"An additional weakness of the document was that it refrained from identifying the specific censures for the forty-one propositions."
Hillerbrand then lists a number of mistakes made in Exsurge Domine when it attempted to document Luther's errors. Here are a few excerpts:
Proposition 25, which pertains to the primacy of the Roman pontiff, cannot be located in any of Luther's writings prior to 1520.
Proposition 4...took two of the 95 Theses (Thesis 14, "Imperfecta ... magnum timorem," and Thesis 15, "Hie timor et horror satis est se solo... faceré poenam purgatorii"), and added, as a final clause, a passage from the Resolutions which read "horror ipse mortis... etiam se solo impedit introitum regni."7 It would seem that the "new" sentence does not precisely agree with Luther's own formulations.
Proposition 5 confined itself to a quotation of the opinion of others.
Proposition 20 condensed a lengthy statement from the Resolutions...This assertion does not express Luther's sentiment and overlooks the fact that the concrete setting of Tetzel's proclamation rather than the undefined doctrine of indulgences precipitated
the 95 Theses.
Proposition 33...forged one sentence out of two disjointed ones in Luther. Again, the quotation overlooked that Luther expressly referred to St. Jerome as guide for his own view.
In proposition 30 Luther was incorrectly quoted.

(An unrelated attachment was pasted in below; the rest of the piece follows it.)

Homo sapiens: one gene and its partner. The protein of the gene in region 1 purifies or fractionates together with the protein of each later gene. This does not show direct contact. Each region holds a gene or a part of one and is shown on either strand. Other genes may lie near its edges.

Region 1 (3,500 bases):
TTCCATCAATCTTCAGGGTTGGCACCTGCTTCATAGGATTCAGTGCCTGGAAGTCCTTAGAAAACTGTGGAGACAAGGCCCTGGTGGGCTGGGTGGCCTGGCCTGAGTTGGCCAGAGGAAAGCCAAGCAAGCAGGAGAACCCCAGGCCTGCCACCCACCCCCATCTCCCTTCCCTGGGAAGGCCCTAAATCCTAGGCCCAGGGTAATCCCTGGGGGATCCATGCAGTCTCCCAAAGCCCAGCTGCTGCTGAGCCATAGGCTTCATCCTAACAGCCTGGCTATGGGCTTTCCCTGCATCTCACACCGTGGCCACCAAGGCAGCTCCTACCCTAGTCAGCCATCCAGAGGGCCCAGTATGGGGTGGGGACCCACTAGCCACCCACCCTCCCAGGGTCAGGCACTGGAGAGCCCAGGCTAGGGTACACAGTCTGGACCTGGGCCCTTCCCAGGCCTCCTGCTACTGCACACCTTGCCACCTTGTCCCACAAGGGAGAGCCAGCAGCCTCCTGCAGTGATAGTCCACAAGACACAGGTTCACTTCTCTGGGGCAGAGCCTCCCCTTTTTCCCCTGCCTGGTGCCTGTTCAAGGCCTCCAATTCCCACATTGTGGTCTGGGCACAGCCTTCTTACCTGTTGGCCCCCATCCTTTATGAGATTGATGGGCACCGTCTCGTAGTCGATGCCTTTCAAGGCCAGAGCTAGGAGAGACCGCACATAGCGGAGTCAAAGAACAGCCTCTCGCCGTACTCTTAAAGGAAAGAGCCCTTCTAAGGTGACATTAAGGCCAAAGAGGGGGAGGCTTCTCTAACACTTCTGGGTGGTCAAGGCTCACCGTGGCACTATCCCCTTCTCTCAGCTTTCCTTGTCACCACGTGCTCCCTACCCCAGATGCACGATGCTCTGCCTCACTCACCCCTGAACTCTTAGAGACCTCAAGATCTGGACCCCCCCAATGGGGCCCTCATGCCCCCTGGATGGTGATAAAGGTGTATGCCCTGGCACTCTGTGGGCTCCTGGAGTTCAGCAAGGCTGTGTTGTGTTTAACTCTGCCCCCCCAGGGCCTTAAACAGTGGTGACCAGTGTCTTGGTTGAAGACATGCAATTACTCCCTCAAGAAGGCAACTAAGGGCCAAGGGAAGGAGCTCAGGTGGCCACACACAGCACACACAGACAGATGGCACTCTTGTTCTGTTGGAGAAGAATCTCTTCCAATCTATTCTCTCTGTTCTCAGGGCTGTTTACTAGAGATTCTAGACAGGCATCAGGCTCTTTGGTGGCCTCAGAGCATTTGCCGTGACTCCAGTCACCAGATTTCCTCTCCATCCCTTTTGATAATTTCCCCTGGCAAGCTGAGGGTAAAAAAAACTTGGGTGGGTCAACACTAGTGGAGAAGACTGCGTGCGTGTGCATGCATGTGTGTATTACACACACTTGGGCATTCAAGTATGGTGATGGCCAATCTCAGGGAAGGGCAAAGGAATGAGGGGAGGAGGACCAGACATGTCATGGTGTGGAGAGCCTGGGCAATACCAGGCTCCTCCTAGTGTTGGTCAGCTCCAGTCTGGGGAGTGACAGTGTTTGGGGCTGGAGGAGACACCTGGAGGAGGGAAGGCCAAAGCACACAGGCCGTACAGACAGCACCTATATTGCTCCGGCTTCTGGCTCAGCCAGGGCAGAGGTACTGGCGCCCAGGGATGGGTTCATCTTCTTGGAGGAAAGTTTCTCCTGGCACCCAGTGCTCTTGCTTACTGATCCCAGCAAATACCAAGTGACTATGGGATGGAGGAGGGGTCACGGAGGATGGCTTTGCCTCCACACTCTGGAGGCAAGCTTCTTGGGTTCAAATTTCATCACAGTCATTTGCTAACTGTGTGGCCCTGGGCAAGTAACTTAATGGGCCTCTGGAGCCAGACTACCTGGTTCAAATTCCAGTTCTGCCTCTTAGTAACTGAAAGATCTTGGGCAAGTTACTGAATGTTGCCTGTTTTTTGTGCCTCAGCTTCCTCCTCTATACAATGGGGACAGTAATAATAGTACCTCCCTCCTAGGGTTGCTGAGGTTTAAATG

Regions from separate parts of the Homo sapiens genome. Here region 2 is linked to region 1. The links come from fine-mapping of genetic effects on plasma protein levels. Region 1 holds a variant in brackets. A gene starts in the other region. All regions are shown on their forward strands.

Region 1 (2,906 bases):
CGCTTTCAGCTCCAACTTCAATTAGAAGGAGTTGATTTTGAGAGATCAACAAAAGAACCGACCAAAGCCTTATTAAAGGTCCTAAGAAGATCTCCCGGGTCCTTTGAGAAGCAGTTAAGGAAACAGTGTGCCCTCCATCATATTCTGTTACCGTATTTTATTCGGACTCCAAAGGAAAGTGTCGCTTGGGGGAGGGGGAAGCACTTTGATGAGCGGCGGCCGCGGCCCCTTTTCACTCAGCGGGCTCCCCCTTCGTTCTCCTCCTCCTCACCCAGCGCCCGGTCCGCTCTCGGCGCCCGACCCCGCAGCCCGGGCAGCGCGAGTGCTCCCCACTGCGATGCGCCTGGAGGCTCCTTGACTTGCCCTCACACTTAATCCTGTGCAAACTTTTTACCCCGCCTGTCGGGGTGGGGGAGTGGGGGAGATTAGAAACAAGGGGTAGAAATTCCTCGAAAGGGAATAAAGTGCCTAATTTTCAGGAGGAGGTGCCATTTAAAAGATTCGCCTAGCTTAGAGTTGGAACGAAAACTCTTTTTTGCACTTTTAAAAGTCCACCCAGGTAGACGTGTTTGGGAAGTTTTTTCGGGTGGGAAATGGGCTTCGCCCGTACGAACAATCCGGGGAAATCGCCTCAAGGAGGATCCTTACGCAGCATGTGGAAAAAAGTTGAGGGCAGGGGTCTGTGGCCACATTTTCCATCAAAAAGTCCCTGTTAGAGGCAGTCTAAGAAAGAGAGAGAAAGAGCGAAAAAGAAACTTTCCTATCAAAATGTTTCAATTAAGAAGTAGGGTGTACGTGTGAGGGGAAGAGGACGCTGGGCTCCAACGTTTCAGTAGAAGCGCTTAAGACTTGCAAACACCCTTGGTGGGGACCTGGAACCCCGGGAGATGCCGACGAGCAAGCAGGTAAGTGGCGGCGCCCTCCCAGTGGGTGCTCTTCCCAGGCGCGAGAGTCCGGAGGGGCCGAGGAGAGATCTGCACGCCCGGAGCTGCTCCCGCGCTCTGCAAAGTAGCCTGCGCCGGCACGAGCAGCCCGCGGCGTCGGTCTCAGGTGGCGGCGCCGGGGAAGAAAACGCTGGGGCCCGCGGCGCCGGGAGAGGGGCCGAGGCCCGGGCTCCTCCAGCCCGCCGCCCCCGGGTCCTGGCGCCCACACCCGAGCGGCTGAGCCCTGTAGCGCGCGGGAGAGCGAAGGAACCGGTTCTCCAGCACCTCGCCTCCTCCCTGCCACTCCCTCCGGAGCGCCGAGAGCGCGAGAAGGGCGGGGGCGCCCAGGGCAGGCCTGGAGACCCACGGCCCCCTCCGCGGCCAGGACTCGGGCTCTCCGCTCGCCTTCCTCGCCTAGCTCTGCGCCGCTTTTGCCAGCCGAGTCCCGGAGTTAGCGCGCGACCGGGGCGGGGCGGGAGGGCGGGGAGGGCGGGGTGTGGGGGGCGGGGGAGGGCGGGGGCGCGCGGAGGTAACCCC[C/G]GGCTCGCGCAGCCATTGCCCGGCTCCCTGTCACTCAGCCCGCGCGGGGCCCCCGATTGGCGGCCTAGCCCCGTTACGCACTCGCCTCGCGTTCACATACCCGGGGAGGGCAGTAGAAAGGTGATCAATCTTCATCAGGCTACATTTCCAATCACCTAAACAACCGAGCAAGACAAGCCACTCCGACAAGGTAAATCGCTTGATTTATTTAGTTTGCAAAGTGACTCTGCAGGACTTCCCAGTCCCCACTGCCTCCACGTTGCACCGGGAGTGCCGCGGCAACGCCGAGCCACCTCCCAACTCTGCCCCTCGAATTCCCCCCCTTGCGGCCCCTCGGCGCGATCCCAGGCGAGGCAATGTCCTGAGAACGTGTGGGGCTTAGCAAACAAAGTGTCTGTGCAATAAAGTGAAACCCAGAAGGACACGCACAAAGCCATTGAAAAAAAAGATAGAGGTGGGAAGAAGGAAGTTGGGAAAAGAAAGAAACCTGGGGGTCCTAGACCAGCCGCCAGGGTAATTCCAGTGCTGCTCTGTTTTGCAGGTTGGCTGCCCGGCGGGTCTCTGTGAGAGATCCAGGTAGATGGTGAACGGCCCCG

Proposition 37 changed Luther's "quod in universa scriptura non habeatur memoria purgatorii" into "purgatorium non potest probari ex sacra Scriptura."18 Again, one must take note of a divergence in meaning, if Luther's sense is taken to be that the word "purgatory" does not occur in Scripture.
Proposition 41, which rejected Luther's notion that the authorities "non male facerent, si omnes saceos mendicitatis delerent," was evidently understood as an attack upon the mendicant orders, but was in Luther a social concern that had to do with begging as such.
These are but a few of the many errors listed by Hillerbrand. I strongly suggest bookmarking this article if you're engaged in Reformation research, or discussions with Roman Catholics. Hillerbrand concludes:
In sum, no less than twelve of the forty-one propositions did not accurately quote Luther or cannot be taken to express his sentiment. While this leaves the majority of the propositions still intact, this fact does introduce a note of uncertainty.
Any consideration of the Bull Exsurge Domine raises varied and far-reaching questions that go beyond the modest scope of what was attempted here: Are the 41 condemned propositions a fair summary of Luther's teaching? If so, was his thought truly incompatible with the norms of the Catholic Church? We have already cited the scholarly consensus which answers this question negatively, if for no other reason than that the theologically weightier pronouncements on the part of Luther came only after 1520.
By the way, before someone points a finger at Hillerbrand, note that he was a partial editor / translator for Exsurge Domine for that version used on the Papal Encyclicals website, and linked to by the Catholic Answers participants: "Webmaster comment: This added text in italics was obtained from a secondary source, translator Hans J. Hillerbrand, ed. "The Reformation in its own Words" (London: SCM Press Ltd., 1964), pp80-84."